z
  • Home

Young Writers Society



i can't talk to my mother anymore

by farq4d


I can’t talk to my mother anymore. I think it’s something that has been true for a while, and I’m only just now realizing it. My mother used to outstretch her hand to mine and hold it in the grocery store, and now she just asks me why I’ve let go of hers. My mother used to scramble me three eggs in the morning, and now she tells me I should eat just one.

Sometimes when I go to the house to see her, she isn’t even there. I could tell her beforehand and it won’t matter. She won’t be there when I need her. And when she is there, she isn’t even in the same room, even when she’s right next to me. I ask my mother questions and she doesn’t respond. And so I ask again and she doesn’t respond and so I ask again and she snaps. I heard you the first time, she’ll say.

I can’t talk to my mother anymore. I need to cry with her and I can’t do it. It’s because I tell her about my day, or about what I cooked for dinner and she just looks at me. She just looks at me and waits until my lips stop moving because she can’t hear me anymore and that’s the only indication she has that I’ve finished talking. Then she’ll ask me why I’m not wearing any makeup. And when I tell her I am, she asks me why I’m not wearing more.

In the car as I drive, she complains about money. She talks about money. How much money this costs. How much money she owes. How little money she makes. And there’s nothing I can do to help because I’m in school and she already owes me money, and I can’t remind her she owes me money because there’s nothing either of us can do about it.

Then she talks about all the clients they lost because my dad wasn’t able to keep up with the business while undergoing treatment. So, I just sit and listen and I don’t say anything because I can’t talk to my mother anymore, and I most definitely can’t talk to her about my dad. She asks me why I never got my insurance license to help. I say I don’t know, when really it’s because I don’t want to be inevitably stuck in a path I didn’t choose for myself.

She talks about how my little sister needs a car to take to college by the end of the summer, and how my even littler sister needs a car too but she has to wait. She talks about the cars my dad left behind. None of us know how to work on them, only he did. She asks me why my husband hasn’t left his classes early or work early to make the time to fix all four of them so she can sell them.

I can’t talk to my mother anymore. Before the wedding, we were looking for pictures of my dad to put around my bouquet. We found a picture from last summer. My dad was smiling, he still had all his hair, and his arm was wrapped around my little sister. How did this happen? my mother asked me. It just happened, I said. I didn’t know what else to say.

And then we found the pictures from last November, two days after my dad died, when I got married in a brief ceremony two days too late. How did we do it? my mother asked me. We just did it, I said.

My mother doesn’t like it when I say my dad is dead, or when I say my dad died. She thinks it’s better for me to say he passed away. But I don’t think it makes any difference. Changing my choice of words isn’t going to change what happened. Changing my choice of words isn’t going to make him come back, it isn’t going to make him more than a box of ashes. Changing my choice of words isn’t going to make me feel any better. I’ve already tried.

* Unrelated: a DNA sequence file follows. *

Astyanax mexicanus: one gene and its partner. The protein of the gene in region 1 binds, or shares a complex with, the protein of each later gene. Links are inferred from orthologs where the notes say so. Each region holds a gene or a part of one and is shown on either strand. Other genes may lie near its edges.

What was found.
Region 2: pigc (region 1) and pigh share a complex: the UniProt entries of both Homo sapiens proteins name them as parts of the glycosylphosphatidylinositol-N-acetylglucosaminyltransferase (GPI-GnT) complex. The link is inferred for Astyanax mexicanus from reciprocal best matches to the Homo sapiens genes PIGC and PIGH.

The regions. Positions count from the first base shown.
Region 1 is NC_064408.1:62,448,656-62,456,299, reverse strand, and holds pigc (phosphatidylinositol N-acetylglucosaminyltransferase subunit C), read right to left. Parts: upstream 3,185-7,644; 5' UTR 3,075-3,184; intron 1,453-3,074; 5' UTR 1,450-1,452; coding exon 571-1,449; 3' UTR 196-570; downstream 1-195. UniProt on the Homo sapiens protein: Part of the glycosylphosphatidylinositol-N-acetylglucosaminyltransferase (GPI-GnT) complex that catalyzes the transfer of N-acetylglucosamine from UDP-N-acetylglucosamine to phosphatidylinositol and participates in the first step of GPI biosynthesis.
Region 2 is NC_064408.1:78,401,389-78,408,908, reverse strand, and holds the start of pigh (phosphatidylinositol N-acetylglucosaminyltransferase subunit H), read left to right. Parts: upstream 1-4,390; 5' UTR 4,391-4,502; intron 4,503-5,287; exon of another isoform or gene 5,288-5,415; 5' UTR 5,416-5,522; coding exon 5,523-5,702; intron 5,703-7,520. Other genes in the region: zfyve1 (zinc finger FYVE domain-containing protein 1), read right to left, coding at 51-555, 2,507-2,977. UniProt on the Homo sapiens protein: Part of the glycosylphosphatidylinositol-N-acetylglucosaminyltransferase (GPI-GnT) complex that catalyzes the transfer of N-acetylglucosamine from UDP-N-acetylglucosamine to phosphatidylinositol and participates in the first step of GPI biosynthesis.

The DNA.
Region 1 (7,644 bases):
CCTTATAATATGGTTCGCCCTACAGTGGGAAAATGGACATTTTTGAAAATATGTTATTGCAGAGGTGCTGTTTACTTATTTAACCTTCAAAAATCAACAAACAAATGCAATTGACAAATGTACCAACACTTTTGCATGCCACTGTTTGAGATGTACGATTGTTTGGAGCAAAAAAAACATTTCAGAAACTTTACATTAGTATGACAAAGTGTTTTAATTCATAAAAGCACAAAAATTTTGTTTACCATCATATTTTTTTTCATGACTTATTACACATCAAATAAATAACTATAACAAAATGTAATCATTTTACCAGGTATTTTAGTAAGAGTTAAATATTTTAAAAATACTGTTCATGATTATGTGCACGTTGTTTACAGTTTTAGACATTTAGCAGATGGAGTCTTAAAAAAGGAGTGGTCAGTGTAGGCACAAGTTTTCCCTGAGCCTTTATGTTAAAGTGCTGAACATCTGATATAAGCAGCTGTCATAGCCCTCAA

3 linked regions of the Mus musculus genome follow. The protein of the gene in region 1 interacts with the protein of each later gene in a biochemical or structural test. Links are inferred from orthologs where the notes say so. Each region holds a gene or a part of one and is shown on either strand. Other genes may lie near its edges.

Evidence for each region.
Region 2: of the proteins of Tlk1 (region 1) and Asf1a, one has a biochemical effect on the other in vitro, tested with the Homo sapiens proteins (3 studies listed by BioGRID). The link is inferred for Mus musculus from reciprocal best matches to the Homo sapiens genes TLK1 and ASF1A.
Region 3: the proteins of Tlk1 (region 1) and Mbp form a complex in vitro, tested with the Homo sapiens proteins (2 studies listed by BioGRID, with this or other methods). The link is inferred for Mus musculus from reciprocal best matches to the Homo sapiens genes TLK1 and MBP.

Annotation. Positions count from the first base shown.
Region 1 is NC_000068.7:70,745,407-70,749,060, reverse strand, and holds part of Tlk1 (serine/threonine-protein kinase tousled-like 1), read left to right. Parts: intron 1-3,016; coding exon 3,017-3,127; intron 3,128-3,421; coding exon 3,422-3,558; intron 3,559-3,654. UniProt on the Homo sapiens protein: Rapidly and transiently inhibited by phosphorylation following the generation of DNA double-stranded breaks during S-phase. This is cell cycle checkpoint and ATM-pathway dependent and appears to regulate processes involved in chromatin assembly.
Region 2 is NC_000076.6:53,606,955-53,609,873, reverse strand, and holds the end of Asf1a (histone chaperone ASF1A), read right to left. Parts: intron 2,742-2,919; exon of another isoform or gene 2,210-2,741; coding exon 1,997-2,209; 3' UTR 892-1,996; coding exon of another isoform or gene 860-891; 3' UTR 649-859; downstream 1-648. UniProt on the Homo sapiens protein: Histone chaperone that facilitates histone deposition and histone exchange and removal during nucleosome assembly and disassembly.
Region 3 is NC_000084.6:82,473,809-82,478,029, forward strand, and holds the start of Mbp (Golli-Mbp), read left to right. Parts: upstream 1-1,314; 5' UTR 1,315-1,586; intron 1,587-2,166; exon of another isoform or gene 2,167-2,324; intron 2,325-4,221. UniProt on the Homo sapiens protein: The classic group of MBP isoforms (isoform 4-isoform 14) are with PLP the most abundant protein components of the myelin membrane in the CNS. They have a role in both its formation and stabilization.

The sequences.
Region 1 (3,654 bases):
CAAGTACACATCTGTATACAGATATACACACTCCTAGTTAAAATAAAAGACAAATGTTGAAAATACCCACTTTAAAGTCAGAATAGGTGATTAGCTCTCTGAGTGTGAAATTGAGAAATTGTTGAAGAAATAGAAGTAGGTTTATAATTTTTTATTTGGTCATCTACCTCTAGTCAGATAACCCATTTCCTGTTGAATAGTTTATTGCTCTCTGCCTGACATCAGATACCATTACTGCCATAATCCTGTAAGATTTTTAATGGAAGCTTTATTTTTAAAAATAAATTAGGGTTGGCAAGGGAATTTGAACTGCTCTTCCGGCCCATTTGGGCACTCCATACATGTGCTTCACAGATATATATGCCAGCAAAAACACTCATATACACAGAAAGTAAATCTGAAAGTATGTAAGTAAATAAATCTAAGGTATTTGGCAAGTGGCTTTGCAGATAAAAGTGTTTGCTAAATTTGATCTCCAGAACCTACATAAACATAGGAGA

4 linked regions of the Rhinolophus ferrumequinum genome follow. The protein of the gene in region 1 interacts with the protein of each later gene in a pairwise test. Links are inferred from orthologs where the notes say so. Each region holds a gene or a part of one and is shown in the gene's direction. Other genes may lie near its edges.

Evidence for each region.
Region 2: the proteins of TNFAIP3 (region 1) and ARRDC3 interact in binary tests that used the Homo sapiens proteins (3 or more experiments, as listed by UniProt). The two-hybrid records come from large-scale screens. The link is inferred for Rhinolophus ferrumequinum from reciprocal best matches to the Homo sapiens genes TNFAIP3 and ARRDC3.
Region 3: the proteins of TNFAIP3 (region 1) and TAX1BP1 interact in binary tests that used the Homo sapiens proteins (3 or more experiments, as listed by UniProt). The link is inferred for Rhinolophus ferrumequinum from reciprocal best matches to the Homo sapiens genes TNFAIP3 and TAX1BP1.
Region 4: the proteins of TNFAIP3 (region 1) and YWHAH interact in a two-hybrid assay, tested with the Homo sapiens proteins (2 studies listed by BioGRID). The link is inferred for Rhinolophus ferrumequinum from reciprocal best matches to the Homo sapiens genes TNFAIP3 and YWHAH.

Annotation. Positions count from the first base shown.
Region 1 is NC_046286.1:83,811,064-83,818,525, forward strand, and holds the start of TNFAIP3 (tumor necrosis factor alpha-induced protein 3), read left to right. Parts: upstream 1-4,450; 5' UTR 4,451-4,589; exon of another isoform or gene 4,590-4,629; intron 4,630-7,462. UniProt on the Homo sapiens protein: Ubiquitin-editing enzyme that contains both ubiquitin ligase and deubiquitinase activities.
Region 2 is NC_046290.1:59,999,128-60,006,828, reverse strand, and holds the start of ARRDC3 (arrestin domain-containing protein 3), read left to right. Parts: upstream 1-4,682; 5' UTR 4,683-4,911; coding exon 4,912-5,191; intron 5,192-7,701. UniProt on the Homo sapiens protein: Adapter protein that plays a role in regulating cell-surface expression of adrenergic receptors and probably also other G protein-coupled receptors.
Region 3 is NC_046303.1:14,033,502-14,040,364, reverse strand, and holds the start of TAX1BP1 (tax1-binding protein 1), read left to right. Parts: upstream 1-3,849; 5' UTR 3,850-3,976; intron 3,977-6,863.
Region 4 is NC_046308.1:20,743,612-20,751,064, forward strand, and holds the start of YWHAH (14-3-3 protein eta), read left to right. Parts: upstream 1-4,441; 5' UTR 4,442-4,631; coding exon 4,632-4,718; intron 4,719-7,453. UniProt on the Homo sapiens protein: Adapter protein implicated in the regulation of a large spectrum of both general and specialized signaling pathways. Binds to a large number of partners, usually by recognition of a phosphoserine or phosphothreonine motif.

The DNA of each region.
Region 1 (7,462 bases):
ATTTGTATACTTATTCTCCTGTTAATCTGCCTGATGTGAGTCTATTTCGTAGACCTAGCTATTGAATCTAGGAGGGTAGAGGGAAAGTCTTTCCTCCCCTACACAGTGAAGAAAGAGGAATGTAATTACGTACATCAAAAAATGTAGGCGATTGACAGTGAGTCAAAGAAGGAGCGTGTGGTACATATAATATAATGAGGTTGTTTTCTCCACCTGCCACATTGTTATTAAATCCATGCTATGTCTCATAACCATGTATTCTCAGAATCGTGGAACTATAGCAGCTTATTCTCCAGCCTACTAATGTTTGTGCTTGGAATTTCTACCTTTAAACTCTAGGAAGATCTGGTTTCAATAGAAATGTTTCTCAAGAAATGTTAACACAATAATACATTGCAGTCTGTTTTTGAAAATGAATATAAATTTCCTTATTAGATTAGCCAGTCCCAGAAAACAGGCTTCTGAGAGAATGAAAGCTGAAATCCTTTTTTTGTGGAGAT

The day after the wedding we had in May, my husband and I visited his dad’s family for breakfast. The plan was to say goodbye to everyone before we went away. We planned to see my family for lunch and his mom’s family for dinner. So, we went to my mother’s house and we stayed over for hours. We stayed until I told my mother we were leaving.

“You’re leaving?” she said.

“Yes,” I told her, “We’re going to have dinner with his mom’s family now.”

“And you’re going like that?”

“Like what?”

“Dressed like that,” she said, and my husband shifted beside me uncomfortably. “You’re not even wearing any makeup. And I hate those shorts you always wear. And you didn’t even fix your hair.”

“I didn’t have my makeup. I forgot it here after the wedding,” I told her, “That’s why I’m not wearing any makeup. But also, I don’t think I look that bad.”

“Well,” she said, “We’re about to have dinner here.”

“When are you having dinner?”

“I don’t know, okay? It’s there, it’s in the oven.”

“Okay.”

“So, you’re not staying for dinner.”

“We’re trying to say goodbye to everyone before we leave.”

“Fine.”

“Goodbye, I love you,” and I hugged my mother and gave her a kiss on the cheek, as is the custom.

“Bye,” she turned away without looking back at me.

My mother lost a husband once before. He died the same day she found out she was pregnant with my older brother. She told me she wouldn’t have survived if it wasn’t for my older brother; my older brother saved her life. As my dad’s firstborn, I think she’s looking to me to save her again. But I can’t.

I miss my mother.

And I can’t talk to my mother anymore. 


Is this a review?


  

Comments



User avatar
84 Reviews

Points: 9027
Reviews: 84

Donate
Sat Jun 01, 2024 7:06 pm
View Likes
Coffeewriter wrote a review...



Hyyyy, this is Coffee swinging by to drop the warmest possible review! Grab a nice beverage(please drink coffee) and read a book but before you do that, read my review!
I love how the awkwardness and lack of communication is literally seeping through the screen just telling the reader how the relationship of mother and daughter slowly crumbles away leaving a misunderstood and uncaring relationship behind.


Firstly, I hope that this isn’t based on reality but in terms of writing it’s great! I love how you included dialogue too, I always love when characters speak because it reveals more about their characteristics and demeanour socially!
The reader can’t really hate the mother either because she must be broken terribly since her husband died and it was revealed it’s not the first time this had happened meaning she must be drowning in guilt, anger and many unidentifiable emotions.